Anyways…back from that rabbit trail, Sukumar and his wife Hannah both had high paying, high end jobs but they decided to give them up and work for God. Sukumar told of how phenomenal the blessings since making that choice have been. He talked about how blessed he was to have changed job fields so much because he can now use all of those talents for the glory of God through his position with ICM.

We had a great time talking to him and learning so much about his life and story. Today will be another trek out to a different village later this afternoon (we will be at the village as you are probably waking up and reading this) for another VBS. Apparently this village is kind of tricky to get to, so pray for safe travels and, for once, no rain because rain would make it VERY hard to get to/out of this village. But tomorrow is the start of rainy season here, and we are very hopeful that this will actually bring rain and hopefully cooler temperatures!

I will probably post another shorter blog when we get home from the village tonight. Mostly because I got a new sari yesterday that I will be wearing today and I just want to show it off. ;)

Missing Kansas quite a bit as I woke up to see pictures of the storms that rolled through last night! Not much I love more than standing at the Metro with a cup of hot tea and some of my favorite people watching a huge storm roll through. Call me crazy but I LOVE a big ‘ol Kansas thunderstorm! I will be home in just 2 short weeks – and I can’t wait! I’ve got nine days left in Ongole, 2 days in Hyderabad, 3 days in Europe, then Kansas it is!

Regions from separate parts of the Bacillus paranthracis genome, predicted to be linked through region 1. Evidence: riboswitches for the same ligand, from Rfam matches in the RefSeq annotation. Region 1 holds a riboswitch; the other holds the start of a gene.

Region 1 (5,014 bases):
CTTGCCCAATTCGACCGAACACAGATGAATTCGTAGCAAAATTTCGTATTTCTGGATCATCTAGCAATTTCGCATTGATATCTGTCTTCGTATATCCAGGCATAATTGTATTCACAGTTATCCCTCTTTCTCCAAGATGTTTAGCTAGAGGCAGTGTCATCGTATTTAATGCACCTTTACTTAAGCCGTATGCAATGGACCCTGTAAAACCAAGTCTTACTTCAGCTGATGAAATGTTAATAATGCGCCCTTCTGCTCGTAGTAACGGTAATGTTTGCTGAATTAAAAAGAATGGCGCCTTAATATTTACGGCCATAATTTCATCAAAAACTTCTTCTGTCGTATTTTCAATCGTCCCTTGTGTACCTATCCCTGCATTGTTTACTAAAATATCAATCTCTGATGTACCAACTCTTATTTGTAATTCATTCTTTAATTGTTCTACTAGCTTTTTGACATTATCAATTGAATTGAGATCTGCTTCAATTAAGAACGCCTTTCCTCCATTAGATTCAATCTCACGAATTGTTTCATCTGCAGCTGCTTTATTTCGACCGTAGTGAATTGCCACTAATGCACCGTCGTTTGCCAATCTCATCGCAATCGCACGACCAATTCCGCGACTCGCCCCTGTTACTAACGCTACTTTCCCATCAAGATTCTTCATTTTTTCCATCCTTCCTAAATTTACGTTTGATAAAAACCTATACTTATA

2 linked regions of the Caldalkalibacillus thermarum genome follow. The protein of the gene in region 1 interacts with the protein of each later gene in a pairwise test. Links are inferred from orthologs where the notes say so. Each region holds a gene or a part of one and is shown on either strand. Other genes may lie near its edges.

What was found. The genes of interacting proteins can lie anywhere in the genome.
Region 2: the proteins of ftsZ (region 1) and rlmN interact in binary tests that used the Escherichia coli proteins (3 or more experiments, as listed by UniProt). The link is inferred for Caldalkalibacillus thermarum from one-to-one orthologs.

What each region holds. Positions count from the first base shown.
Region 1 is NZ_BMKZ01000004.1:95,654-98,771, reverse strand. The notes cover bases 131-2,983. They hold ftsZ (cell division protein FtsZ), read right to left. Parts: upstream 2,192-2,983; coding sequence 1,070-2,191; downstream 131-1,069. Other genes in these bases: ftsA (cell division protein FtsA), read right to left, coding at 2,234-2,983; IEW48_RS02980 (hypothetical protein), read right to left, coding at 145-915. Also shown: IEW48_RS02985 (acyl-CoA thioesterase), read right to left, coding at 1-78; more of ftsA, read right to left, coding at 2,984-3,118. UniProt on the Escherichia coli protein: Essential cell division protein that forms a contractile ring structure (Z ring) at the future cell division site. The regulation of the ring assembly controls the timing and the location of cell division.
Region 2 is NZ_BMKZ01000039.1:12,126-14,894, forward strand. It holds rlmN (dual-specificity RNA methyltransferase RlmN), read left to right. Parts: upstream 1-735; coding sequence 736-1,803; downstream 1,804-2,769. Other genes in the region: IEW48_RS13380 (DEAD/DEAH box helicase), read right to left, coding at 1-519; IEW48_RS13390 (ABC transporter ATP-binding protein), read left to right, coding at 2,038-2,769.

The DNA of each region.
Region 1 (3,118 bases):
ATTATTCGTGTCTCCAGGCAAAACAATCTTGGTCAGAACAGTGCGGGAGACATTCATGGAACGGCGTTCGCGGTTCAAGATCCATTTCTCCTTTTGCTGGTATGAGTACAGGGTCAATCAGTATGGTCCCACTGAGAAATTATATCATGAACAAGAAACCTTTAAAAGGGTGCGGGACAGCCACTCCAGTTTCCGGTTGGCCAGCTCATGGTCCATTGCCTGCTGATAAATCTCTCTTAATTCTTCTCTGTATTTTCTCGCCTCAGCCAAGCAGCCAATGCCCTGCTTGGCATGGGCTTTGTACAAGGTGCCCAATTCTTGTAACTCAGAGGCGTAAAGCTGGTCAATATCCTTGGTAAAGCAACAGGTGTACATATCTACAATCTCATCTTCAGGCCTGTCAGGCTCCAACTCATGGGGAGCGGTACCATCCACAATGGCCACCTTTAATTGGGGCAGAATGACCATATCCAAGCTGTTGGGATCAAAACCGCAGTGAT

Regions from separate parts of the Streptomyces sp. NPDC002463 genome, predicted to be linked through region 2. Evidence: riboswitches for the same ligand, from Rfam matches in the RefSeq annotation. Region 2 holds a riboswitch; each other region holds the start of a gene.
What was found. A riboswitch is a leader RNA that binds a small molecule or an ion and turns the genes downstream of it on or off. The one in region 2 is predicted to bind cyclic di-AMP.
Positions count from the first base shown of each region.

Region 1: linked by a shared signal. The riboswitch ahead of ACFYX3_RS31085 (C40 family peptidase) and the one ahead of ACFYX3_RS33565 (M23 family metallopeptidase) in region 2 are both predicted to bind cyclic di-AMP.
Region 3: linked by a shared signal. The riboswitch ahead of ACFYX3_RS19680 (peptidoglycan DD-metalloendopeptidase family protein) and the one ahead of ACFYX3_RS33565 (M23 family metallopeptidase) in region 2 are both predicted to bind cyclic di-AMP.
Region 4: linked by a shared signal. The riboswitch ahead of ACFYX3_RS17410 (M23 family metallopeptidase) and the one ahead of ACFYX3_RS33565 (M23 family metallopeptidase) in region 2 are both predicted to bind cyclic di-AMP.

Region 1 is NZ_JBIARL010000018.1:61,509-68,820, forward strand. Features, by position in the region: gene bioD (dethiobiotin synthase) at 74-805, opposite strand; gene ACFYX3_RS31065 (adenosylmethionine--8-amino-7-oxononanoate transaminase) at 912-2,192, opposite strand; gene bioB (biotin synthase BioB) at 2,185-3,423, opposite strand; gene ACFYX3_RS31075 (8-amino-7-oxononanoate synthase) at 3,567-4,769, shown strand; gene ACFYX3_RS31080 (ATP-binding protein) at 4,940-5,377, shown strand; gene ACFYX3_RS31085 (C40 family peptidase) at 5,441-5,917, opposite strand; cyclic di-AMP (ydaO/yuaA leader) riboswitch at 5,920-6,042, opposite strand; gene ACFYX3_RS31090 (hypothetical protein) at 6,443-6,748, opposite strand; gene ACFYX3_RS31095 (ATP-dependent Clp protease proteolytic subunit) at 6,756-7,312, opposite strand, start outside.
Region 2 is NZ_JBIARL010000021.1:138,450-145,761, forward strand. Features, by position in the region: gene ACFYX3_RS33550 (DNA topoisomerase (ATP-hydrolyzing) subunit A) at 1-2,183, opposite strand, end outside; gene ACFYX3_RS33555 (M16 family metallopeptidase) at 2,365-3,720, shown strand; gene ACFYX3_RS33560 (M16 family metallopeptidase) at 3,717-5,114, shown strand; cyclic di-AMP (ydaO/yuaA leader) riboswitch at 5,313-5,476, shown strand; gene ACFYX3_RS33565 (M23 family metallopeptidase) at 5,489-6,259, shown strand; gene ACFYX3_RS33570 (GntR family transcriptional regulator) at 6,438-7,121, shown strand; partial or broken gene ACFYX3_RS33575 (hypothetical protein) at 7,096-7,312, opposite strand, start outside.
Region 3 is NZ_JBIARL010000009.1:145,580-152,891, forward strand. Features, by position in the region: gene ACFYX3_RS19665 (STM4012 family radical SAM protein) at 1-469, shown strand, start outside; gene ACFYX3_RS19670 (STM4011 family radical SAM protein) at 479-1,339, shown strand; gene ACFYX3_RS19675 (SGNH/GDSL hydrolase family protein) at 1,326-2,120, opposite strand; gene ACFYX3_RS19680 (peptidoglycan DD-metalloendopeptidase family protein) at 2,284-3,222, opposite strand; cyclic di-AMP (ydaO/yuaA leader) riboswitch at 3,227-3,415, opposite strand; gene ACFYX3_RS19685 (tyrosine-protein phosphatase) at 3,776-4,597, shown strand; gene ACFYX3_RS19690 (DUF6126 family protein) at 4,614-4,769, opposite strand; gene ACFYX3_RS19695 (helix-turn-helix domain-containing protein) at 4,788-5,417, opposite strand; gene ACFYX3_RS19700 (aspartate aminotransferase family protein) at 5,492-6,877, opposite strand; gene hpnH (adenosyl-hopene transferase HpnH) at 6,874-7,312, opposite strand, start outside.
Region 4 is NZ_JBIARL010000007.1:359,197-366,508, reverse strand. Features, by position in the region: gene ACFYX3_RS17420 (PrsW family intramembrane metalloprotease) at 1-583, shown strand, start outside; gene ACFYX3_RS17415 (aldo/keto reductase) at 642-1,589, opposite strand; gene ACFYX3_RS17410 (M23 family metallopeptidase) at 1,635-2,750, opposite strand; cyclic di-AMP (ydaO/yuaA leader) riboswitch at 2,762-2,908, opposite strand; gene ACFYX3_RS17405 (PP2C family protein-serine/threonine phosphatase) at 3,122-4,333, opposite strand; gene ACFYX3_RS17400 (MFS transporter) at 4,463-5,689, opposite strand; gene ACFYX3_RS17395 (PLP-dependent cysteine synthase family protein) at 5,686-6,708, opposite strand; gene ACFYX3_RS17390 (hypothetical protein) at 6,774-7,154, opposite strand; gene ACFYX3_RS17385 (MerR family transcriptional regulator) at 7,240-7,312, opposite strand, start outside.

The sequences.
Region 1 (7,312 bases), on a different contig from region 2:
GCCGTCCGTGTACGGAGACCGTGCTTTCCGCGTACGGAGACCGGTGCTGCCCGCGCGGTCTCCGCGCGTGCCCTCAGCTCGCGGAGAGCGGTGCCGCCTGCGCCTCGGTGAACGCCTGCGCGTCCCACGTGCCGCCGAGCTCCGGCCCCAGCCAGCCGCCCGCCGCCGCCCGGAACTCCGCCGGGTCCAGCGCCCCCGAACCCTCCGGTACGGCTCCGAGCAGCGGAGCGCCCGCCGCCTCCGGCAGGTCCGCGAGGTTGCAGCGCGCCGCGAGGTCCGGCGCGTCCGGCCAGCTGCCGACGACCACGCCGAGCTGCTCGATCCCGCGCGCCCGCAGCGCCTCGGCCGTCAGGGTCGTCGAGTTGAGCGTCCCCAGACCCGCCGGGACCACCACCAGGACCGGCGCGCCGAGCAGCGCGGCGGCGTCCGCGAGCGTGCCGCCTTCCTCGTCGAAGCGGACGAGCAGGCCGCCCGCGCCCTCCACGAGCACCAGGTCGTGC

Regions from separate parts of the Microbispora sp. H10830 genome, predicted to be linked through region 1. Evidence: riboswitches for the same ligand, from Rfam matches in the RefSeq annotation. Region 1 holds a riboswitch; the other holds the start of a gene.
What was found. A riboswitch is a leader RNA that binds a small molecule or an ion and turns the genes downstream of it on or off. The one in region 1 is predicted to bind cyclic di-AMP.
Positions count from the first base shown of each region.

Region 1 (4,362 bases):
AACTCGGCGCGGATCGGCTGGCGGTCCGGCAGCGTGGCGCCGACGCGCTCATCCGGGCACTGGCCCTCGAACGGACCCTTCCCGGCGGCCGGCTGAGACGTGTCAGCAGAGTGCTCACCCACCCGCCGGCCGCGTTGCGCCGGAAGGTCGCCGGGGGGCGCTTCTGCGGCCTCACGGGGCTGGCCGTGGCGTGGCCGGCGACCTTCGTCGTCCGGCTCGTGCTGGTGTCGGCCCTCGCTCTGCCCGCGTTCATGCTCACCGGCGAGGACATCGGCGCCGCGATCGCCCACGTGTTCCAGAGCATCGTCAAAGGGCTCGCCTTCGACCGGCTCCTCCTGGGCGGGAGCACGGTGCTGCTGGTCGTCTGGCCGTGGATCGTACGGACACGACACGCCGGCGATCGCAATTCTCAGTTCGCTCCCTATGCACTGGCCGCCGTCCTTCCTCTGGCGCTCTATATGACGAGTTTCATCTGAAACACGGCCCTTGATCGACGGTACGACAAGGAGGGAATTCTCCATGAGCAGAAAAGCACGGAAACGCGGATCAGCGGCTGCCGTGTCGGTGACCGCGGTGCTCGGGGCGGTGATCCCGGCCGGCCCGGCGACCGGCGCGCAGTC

Have a great day!

Oh, also, is this NOT the cutest picture you’ve seen in a long time!? This little guy was SO happy as he took his bath – singing, dancing, and just loving the water! So fun to watch. :)


About Amber

Life is better when it's full of joy.
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3 Responses to “I can’t wait til we go to Hyderabad. Mostly because I am capable of dressing myself there.”

  1. Sarah Lockwood says:

    Hi Amber,
    Pastor Adrian introduced me to your blogs. I am so glad he did. I enjoy reading your blogs and seeing the ‘wow, so real’ pictures. They bring back memories for me. I had the pleasure of visiting a small village to build roads in a college project. I was 16 years old. Stayed in a mud hut covered with palm leaves, slept on dirt with branches and leaves as pillows, ate the local food, dug dirt with bare hands. It was hard work, and so many of the villagers do it everyday of their life. They do not complain,they are happy with what little they have. I saw the best, most giving and tender souls in that village. They have so little yet give so much. and here we sit in comfy surroundings and hesitate in giving. I am so proud of you for what you are doing there. May God bless you! We live in New York now, I hope to meet you someday during one of visits to Kansas.

    PS: I was born in Hyderabad, moved to US at the age of 18. Lived here since then.

    • Amber says:

      Wow, thank you Sarah! That is so great. I’m so glad that you are enjoying the blog!

      You are so right about the village people! Some of the purest hearts I have ever seen. Thank you for your prayers!

  2. Pingback: “I never imagined that my first solo on stage in a church would be the Hokey Pokey.” | Wandanalu. India 2012